School reports to be simplified

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SCHOOL reports should contain much simpler information about children's progress through the national curriculum, ministers proposed yesterday.

But parents in England and Wales should also be given national comparisons of the tests for seven-year-olds and examination results at GCSE and A-level.

The announcement by Baroness Blatch, the Minister of State for Education, is in line with the Government's plans to publish league tables of schools' examination results as essential information for parents. It is also an admission that the immensely detailed assessments of pupils' performance at each stage of the national curriculum will have to be simplified.

The promise of clearer, simpler information for parents was welcomed by the Assistant Masters and Mistresses Association which said it would also mean less bureaucratic form-filling for teachers.

The so-called 'profile components' detailing what children are expected to learn have been dropped from maths and science and will not be introduced into reports on other subjects except English and technology.

Lady Blatch said: 'These new regulations will provide parents, pupils, schools and future employers with the necessary information to make informed choices.'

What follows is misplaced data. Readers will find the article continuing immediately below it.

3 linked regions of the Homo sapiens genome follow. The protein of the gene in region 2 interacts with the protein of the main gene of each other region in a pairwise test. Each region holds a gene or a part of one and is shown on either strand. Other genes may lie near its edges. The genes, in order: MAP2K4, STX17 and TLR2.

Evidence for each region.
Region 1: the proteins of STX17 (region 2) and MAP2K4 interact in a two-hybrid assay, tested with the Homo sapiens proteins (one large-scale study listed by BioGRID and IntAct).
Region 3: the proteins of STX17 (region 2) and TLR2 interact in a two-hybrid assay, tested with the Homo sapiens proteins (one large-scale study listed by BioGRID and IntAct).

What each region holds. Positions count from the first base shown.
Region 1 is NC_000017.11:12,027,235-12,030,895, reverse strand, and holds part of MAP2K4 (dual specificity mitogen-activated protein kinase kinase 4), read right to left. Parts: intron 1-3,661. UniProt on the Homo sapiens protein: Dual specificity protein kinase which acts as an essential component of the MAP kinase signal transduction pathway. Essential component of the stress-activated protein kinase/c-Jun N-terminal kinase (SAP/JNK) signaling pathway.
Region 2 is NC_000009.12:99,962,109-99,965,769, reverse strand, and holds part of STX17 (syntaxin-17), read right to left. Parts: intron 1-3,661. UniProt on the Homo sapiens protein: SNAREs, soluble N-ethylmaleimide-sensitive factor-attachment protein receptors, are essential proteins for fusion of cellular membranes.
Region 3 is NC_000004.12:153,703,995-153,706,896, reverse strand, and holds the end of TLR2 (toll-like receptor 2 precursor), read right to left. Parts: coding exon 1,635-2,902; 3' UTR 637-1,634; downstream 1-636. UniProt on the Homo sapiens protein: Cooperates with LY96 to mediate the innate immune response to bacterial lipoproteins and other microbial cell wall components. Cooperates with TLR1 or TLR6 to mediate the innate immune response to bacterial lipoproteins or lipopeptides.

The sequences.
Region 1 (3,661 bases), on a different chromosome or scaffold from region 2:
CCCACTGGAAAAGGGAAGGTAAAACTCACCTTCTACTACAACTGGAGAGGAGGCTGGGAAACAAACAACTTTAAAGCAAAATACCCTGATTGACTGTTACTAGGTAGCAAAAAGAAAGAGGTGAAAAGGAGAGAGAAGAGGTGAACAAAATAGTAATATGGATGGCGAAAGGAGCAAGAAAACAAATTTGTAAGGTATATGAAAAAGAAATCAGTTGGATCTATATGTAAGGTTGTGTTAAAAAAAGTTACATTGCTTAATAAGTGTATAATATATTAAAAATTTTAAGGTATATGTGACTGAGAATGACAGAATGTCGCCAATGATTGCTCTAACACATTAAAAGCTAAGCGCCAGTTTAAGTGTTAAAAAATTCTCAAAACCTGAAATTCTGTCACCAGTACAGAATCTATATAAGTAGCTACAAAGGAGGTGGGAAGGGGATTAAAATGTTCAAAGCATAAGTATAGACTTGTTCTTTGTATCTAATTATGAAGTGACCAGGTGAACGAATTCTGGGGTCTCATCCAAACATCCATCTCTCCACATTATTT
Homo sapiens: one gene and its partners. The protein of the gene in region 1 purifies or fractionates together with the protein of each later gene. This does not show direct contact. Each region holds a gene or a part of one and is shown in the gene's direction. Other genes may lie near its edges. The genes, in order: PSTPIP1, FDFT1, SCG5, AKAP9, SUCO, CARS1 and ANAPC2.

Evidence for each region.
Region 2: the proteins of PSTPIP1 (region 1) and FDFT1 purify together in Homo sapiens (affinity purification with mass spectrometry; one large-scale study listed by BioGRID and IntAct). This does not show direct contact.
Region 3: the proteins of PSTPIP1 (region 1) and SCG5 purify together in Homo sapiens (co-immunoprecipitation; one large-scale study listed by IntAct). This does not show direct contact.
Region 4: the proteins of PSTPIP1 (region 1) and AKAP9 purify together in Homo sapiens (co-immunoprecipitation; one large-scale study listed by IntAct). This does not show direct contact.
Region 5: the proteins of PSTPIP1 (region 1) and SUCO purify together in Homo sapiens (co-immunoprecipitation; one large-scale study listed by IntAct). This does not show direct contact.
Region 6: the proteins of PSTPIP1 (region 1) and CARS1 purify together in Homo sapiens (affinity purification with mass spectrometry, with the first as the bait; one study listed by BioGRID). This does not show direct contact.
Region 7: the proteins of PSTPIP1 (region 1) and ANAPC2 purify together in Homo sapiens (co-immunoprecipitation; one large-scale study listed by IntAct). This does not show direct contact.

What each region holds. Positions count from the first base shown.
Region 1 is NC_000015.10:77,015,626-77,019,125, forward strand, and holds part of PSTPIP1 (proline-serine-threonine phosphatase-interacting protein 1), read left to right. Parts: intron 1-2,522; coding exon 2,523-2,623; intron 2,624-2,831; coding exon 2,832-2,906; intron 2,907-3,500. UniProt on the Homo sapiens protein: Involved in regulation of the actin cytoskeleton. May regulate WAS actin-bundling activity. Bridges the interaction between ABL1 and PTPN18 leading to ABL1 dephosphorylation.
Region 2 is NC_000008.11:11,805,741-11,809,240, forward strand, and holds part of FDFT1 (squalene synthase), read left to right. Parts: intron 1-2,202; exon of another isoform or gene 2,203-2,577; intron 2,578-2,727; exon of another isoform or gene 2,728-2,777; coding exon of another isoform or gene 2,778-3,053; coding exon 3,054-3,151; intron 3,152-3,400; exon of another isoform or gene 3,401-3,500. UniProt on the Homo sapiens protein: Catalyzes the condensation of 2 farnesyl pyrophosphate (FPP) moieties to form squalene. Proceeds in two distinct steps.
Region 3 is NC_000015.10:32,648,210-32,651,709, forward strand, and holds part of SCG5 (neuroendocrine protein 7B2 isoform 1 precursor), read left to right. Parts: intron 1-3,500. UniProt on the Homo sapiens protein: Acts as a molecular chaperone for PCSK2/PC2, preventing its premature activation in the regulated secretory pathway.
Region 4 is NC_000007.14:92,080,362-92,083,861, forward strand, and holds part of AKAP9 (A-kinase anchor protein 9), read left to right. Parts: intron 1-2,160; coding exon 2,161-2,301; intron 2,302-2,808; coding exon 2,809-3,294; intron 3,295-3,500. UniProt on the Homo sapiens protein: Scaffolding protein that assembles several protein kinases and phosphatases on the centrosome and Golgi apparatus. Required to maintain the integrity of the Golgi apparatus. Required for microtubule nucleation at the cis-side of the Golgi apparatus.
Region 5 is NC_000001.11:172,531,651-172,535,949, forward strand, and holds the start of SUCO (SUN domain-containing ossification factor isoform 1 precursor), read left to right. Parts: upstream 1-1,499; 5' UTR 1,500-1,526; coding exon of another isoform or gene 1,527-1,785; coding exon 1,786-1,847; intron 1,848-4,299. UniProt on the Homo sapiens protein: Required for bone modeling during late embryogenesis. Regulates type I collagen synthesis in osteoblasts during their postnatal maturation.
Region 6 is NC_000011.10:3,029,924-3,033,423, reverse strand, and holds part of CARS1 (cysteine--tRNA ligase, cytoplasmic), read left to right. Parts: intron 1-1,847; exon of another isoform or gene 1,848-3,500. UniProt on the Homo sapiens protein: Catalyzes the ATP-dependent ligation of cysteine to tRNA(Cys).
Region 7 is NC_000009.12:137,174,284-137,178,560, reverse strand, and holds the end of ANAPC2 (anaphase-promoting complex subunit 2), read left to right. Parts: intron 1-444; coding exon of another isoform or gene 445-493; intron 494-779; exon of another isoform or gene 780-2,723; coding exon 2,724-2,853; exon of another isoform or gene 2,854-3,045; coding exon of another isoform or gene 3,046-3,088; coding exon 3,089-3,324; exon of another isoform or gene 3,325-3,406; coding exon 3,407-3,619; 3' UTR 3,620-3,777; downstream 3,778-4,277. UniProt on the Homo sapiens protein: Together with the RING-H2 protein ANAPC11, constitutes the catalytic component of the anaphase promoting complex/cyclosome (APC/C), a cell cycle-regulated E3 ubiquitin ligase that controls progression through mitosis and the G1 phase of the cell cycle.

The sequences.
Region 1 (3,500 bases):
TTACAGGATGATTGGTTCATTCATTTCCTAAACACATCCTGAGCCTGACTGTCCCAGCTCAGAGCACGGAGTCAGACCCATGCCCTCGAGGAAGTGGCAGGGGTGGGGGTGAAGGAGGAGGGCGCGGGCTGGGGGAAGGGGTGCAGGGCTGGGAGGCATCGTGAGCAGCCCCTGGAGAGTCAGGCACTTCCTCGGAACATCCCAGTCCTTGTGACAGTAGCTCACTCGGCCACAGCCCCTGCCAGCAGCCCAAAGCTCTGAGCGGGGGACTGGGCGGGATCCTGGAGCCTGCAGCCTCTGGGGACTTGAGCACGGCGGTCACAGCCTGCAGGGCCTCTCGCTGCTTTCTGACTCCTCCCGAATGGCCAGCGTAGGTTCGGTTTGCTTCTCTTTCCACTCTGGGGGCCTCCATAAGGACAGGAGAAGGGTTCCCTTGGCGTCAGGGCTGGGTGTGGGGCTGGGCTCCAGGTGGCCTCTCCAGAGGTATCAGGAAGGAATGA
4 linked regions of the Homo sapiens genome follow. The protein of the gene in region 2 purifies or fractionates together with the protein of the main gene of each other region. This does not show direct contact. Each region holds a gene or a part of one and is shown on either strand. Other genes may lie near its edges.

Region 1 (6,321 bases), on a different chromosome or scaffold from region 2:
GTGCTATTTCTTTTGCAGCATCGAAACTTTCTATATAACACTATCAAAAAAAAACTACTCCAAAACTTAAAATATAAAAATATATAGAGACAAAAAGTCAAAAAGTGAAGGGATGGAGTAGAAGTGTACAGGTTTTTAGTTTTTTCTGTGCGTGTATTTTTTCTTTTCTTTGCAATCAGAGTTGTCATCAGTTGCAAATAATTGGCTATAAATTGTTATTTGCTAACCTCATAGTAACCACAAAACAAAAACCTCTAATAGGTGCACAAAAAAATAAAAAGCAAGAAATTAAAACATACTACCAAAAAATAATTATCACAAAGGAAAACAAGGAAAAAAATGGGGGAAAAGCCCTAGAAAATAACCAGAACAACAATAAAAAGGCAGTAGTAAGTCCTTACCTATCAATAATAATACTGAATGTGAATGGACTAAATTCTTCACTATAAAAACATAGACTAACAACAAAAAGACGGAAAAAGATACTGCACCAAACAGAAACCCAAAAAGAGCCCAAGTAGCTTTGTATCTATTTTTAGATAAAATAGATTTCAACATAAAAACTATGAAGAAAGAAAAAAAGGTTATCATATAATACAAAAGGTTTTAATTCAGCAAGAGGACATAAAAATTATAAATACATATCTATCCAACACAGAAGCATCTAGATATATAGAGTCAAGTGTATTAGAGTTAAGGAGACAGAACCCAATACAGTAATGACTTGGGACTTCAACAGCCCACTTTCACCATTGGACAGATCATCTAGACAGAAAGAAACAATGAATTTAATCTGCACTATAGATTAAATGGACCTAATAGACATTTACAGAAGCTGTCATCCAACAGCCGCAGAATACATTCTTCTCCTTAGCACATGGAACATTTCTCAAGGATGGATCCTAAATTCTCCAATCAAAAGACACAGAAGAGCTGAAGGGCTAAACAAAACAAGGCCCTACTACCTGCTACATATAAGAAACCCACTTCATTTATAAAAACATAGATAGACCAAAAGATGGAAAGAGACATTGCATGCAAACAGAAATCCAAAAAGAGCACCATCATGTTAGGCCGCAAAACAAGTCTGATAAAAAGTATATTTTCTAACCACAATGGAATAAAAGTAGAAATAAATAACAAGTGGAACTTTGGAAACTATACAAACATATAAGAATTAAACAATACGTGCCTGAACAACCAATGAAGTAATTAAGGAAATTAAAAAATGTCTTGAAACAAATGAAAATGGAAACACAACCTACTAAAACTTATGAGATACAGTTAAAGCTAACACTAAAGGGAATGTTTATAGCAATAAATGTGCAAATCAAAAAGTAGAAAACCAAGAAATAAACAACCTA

Parents will be told the proportion of pupils nationally who reach each level in the SATs (Standard Assessment Tasks) taken at age seven, 14 and soon 11. Reports will give proportions of pupils achieving various grades at GCSE and the average points score of candidates at A-level.

All schools will be required to provide leavers with a final report including their achievements in the national curriculum and examination results.

In the case of children moving to other schools a report to the new head teacher will follow each child, setting out the levels reached in national curriculum assessments at all schools they have attended.

The Government wants schools to issue reports on final-year pupils or those taking examinations after the examinations and not before as some do at present.

The National Union of Teachers criticised the proposals as 'hopelessly inadequate'. A spokesman said: 'Parents will want to know much more than the national curriculum score and national average.'